The Southwest monsoon on Friday covered the entire country, a fortnight ahead of its normal schedule of mid-July — the first since 2015. However, all-India rainfall remained deficit by at least four per cent than normal, even as June draws to a close.
This year, the monsoon has made an early onset over the Kerala coast by three days. However, it entered into an early-break phase on June 11, after which the advance of an otherwise fast-progressing monsoon slowed down considerably. The Northern Limit of Monsoon (NLM) passed through Thane, Ahmednagar, Buldhana, Amravati, Gondia, Titlagarh, Cuttak, Midnapore and Bagdogra in all these days. This sluggish trend lasted for at least two weeks until it picked up pace at the end of last week.
According to IMD officials, the monsoon trough will lie over the Himalayan foothills in the first week of July.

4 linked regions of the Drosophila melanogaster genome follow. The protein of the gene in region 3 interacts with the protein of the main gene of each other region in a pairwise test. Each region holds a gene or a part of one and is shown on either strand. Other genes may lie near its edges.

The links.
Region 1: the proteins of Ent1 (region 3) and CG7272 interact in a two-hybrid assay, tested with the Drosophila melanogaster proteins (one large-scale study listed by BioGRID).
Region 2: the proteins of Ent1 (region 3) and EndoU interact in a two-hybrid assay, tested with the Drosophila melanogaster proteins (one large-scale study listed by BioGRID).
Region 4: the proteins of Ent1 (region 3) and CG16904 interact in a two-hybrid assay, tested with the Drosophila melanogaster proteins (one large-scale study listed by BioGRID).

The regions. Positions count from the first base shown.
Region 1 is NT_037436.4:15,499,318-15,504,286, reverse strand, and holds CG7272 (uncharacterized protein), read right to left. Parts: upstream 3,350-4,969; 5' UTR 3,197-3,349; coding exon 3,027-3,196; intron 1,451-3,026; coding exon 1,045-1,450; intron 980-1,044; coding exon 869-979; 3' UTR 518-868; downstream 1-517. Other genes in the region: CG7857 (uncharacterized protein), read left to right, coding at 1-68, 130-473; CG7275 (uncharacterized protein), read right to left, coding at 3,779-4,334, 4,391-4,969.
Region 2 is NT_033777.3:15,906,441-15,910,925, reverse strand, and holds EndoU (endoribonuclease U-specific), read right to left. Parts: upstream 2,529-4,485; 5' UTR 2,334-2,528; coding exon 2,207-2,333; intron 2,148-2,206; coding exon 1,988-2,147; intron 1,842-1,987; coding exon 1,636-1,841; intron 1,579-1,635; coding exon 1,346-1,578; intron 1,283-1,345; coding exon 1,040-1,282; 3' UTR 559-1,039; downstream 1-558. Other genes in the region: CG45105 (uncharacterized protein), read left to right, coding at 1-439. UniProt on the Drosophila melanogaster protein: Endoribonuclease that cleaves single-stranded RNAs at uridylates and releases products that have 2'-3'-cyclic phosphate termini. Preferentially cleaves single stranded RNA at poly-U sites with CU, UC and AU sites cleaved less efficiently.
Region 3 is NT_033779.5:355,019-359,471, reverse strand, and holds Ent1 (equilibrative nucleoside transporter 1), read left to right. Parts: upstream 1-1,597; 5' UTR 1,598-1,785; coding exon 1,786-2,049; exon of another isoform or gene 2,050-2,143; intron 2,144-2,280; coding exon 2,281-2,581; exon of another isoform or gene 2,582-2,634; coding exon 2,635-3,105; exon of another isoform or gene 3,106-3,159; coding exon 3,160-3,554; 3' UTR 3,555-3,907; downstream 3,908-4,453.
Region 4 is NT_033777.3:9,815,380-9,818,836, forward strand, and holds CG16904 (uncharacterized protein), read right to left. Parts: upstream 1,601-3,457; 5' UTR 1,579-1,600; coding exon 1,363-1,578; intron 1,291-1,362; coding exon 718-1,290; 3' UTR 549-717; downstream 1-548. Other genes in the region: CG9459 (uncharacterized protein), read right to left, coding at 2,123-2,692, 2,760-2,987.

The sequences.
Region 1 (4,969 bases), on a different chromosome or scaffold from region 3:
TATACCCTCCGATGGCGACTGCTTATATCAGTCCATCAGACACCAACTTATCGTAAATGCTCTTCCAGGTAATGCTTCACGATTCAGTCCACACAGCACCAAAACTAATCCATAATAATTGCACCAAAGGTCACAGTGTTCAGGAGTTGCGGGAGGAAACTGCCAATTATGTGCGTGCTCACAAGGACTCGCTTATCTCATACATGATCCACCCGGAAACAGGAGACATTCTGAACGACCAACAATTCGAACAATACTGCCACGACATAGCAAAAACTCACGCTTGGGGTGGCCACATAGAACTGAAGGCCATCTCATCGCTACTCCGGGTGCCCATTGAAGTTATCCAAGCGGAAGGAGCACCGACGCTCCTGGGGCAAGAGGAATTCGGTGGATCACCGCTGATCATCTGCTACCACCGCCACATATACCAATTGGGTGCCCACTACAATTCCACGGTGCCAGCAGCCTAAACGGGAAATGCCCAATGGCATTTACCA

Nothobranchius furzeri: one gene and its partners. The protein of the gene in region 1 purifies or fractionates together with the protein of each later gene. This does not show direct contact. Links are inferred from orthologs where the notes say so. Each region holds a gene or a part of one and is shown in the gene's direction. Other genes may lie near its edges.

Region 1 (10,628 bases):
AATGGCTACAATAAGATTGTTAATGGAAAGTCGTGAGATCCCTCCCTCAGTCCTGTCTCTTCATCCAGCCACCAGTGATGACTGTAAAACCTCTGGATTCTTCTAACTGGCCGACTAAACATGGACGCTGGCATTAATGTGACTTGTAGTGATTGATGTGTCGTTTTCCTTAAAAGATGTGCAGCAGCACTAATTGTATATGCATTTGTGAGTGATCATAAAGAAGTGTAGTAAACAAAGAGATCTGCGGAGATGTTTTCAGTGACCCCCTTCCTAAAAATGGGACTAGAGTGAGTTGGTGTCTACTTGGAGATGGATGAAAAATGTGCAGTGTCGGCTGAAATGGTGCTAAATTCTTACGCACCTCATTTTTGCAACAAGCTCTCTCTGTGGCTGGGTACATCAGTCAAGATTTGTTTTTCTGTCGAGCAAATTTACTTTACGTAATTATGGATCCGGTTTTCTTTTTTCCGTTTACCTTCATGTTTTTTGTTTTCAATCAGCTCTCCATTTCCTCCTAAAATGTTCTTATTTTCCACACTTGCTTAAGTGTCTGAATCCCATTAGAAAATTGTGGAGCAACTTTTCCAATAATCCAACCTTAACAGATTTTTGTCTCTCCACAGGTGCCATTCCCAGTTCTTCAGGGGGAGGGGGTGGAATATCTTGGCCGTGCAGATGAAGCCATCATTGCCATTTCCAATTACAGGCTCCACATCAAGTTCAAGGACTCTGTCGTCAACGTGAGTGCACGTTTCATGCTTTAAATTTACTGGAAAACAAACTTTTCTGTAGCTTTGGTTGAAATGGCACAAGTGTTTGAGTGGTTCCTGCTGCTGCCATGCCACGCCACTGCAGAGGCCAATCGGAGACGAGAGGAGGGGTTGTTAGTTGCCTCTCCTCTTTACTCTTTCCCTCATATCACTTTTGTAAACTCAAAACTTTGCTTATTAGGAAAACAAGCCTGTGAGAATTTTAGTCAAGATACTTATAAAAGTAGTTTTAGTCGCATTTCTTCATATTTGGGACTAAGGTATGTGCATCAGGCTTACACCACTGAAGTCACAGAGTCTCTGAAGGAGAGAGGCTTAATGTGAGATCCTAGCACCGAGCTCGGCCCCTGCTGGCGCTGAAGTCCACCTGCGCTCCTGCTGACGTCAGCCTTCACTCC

Speaking about the rapid advance of monsoon in the past week, AK Srivastava, head of the climate monitoring and analysis group, IMD, said, “There was strong interaction between monsoon currents and dry westerly winds, which brought thundershowers and revived monsoon. This was also supported by strong western disturbances, making the advance quicker in the past week.”
The last time the monsoon covered the entire country for 15 days, the shortest ever timespan, was in 2013, according to data from 1941 to 2013.
Except for Manipur (- 63 per cent) and Gujarat (- 60 per cent), rainfall over most other states was either in the normal, excess or large excess category on Friday. Among these states, eight — Uttar Pradesh, Bihar, Jharkhand, Odisha, Meghalaya, Nagaland, Auranachal Pradesh and Lakshadweep, were in the deficient category.
According to extended range forecasts, monsoon is set to intensify over central India and the western coast in the first week of July.